The year 2014 brought mankind two of its greatest medical breakthroughs, the cures for cancer and the common cold. Unfortunately, when the cures met there was an unexpected interaction, zombification. Kellis-Amberlee changed the nature of life and death, and in the process it change the world.
More than twenty years later civilization has adapted to the darker side of Kellis-Amberlee. One of the changes brought about is a shift away from mainstream media. Bloggers are the trusted source of news in this dangerous new era.
While covering a presidential campaign, bloggers Georgia and Shaun Mason expose a terrifying conspiracy. Following this story could uncover dangerous secrets about the infected, secrets that powerful people would rather keep hidden.
The truth could easily get them killed… or worse.
Mira Grant’s Feed deals more with long-term adaptation to a world filled with the walking dead than the initial outbreak. The main characters have grown up in this world, they know nothing else. A world without a healthy dose of paranoia is as alien to them as a world without computers.
That brings me to the technology of 2040…
While most of the gadgets used in Feed will be very familiar to FanaticSpace readers, things like smartphones and laptops, some of it is BS, but it’s cool BS. Hidden cameras, recorders and transmitters that would make James Bond drool with envy stand side by side with grim reminders of the savage horror roaming the Earth, advanced blood testing units. Even Apple makes a high-end K-A blood test. (Just be careful how you hold it!)
The bleach showers are an interesting bit of tech as well, and a very nice touch. Even if you come away from an encounter with a pack of zombies, you’ll probably be covered with all kinds of nastiness. Zombies are not tidy creatures, especially when you’re busy cracking open their skulls to prevent them from cracking open yours. In that situation, I’d want to shower in bleach.
…We fought as hard as we could. That’s when the Wall began. Every blogger who died during the summer of ’14 is preserved there, from the politicos to the soccer moms. We’ve taken their last entries and collected them in one place, to honor them, and to remember what they paid for the truth. We still add people to the Wall. Someday, I’ll probably post Shaun’s name there, along with some lighthearted last entry that ends with “See you later.”…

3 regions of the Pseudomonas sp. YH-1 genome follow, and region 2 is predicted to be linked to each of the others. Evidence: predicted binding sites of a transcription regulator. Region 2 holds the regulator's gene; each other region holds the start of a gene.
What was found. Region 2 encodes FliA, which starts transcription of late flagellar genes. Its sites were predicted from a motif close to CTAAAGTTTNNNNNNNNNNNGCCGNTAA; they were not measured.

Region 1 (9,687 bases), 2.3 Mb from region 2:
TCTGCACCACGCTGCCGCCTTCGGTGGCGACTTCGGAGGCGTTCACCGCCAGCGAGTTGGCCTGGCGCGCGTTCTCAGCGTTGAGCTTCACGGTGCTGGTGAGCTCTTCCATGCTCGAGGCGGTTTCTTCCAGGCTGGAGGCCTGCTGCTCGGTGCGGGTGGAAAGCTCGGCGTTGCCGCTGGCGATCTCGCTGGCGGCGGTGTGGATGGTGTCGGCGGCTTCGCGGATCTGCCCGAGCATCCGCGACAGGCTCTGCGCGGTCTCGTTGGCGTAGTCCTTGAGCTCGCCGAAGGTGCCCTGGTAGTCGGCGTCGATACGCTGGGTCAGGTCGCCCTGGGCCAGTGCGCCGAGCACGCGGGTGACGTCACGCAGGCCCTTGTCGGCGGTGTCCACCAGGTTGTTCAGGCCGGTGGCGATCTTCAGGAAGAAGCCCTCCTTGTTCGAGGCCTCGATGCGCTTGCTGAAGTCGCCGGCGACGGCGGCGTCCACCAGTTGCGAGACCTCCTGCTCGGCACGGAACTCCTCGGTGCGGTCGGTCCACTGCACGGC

– From Images May Disturb You, the blog of Georgia Mason, August 6, 2039
Blogs of the Dead
Bloggers in the world of Feed have adapted in some interesting ways. Some of that adaptation is for their own survival. Weapon certification is a must, as is decontamination training. If you’re going into infection hot zones to poke zombies with a stick, then you’ll need these skills sooner or later. Yep, some bloggers do that in the book, enough to earn a name for it… Irwin. Crikey!
Irwins aren’t alone, bloggers of other styles have come up with names to identify with and describe themselves. Newsies are only interested in facts. They’re six favorite words are Who, What, Where, When, Why and How. They’re the closest to the old stereotype of a reporter, probably a lot closer than most journalists working today. Stewarts (Well deserved props to The Daily Show‘s Jon Stewart?) give you the facts, but they give you their opinion along with it. You’ll get the news, but it’ll have some spin on it. Several more types of bloggers show up in the book, and there will probably be more in the next book. I hope so anyway. I enjoyed the speculation on blogging culture. Hell, I think there is a lot bloggers can learn from Feed.
It would be easy to dismiss the blogging culture portion of the book as only appealing to bloggers. I think that it’s done well enough that anyone can enjoy it. I’ve never worked for a news agency, but I loved that aspect of Kolchak: The Night Stalker.
The only part of the book that I didn’t outright love comes toward the end of the book. I hate spoilers, so I won’t go into details and spoil it for you. I just can’t decide if it’s a brilliant dramatic twist, or a ploy to simulate drama. I’m withholding judgement on that until I can see how it will play out in the next book.
I highly recommend this book.
Feed combines some wildly different subject matter in a way that is both natural and riveting. Not only does Mira Grant come up with a novel approach to zombification, giving her zombies a very interesting background, but she also makes the people living in that world just as much fun to read about.
I loved the time spent reading this book and spent a lot of time after I’d finished thinking about it. Bloggers, zombie fans and readers of all types will love this book. I did. I’m eagerly awaiting the next book in the Newsflesh series.